, Volume 16, Issue 6, pp 421-428
Date: 03 Jul 2008

Metabolic syndrome in children and adolescents in Crete, Greece, and association with diet quality and physical fitness

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Abstract

Aim

To determine the prevalence of metabolic syndrome in children and adolescents in Crete (Greece) and examine associations with diet quality and physical fitness.

Subjects and Methods

A representative sample of 1,209 Cretan children and adolescents aged 3–17 1/2 years participated in this cross-sectional survey. The study took place in kindergartens, primary and secondary schools in the cities of Heraklion and Chania and kindergartens and schools in semi-urban and rural regions outside Heraklion. The metabolic syndrome was defined as the presence of ≥3 of: impaired fasting blood glucose, hypertension, abdominal obesity, hypertriglyceridaemia, and low HDL-cholesterol. Diet quality was assessed by the Healthy Eating Index score (USDA) and physical fitness by the 20-m shuttle run test.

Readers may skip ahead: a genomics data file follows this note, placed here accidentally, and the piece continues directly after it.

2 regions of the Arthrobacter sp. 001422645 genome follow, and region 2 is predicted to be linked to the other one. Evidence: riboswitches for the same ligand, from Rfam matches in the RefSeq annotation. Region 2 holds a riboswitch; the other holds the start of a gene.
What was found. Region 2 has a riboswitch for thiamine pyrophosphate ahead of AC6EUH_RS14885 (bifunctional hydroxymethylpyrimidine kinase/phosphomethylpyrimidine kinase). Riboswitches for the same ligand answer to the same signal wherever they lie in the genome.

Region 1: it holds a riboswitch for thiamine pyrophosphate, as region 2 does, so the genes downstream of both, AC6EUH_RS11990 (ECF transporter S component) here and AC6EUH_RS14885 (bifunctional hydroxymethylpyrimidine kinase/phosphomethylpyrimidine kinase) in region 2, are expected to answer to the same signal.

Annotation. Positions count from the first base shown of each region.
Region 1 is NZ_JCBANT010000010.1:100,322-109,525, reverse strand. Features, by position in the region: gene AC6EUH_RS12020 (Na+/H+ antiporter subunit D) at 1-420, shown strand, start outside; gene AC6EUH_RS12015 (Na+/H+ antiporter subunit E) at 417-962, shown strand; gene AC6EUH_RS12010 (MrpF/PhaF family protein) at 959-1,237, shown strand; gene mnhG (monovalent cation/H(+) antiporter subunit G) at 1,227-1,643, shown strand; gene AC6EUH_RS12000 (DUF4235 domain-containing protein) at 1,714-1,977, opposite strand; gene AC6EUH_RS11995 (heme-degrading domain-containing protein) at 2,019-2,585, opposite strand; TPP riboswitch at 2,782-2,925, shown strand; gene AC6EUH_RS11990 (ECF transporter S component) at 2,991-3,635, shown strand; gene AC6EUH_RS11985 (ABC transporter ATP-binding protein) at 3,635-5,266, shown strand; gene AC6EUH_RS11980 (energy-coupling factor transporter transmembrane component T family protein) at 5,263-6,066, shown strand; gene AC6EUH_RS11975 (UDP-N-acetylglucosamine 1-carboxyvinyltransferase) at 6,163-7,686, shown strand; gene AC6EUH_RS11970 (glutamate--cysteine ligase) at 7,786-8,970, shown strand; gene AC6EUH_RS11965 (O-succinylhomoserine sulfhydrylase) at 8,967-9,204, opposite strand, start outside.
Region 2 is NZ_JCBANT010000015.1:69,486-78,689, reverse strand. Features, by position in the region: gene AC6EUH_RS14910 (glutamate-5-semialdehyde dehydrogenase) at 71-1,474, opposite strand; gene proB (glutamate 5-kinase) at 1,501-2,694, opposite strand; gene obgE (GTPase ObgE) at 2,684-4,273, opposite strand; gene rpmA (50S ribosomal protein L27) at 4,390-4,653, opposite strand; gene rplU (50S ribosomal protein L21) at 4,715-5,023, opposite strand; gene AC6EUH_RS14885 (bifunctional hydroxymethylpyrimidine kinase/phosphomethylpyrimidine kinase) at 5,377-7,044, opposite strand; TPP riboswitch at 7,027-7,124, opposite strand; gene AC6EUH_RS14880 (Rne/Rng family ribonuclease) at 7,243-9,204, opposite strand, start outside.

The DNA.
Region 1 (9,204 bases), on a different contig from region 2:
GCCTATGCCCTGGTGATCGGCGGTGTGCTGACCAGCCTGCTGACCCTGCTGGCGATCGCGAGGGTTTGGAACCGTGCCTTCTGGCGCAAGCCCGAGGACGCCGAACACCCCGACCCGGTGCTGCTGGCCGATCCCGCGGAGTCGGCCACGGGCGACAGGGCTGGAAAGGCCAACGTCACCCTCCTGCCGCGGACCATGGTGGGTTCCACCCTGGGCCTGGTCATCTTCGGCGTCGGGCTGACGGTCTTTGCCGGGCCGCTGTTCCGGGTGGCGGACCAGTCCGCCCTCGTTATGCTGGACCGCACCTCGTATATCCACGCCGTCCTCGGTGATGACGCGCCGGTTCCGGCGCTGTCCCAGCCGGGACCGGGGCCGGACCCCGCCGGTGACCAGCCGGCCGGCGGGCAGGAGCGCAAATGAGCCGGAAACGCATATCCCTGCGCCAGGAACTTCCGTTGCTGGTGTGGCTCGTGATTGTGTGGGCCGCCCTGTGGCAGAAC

Results

Approximately 4% of Cretan children and adolescents assessed (4.2% of boys, 3.6% of girls) had three or more metabolic syndrome factors. Over 25% of the subjects had a “poor” diet, defined as Healthy Eating Index <51, and higher diet quality scores correlated with decreased mean body mass index, waist/height ratio, systolic blood pressure, total cholesterol, and number of metabolic syndrome risk factors present. Clustering of metabolic syndrome risk factors was also associated with decreased physical fitness, as well as increased body mass index, waist/height ratio and total cholesterol/HDL-cholesterol ratio.

Conclusions

Presence of three or more factors related to the metabolic syndrome was strongly associated with poor diet quality and low physical fitness, as well as overweight, in Cretan children and adolescents. Health promotion strategies in childhood should encourage weight control, the establishment of healthier dietary patterns, and adequate physical activity, as a means of preventing the increase in the prevalence of this public health issue.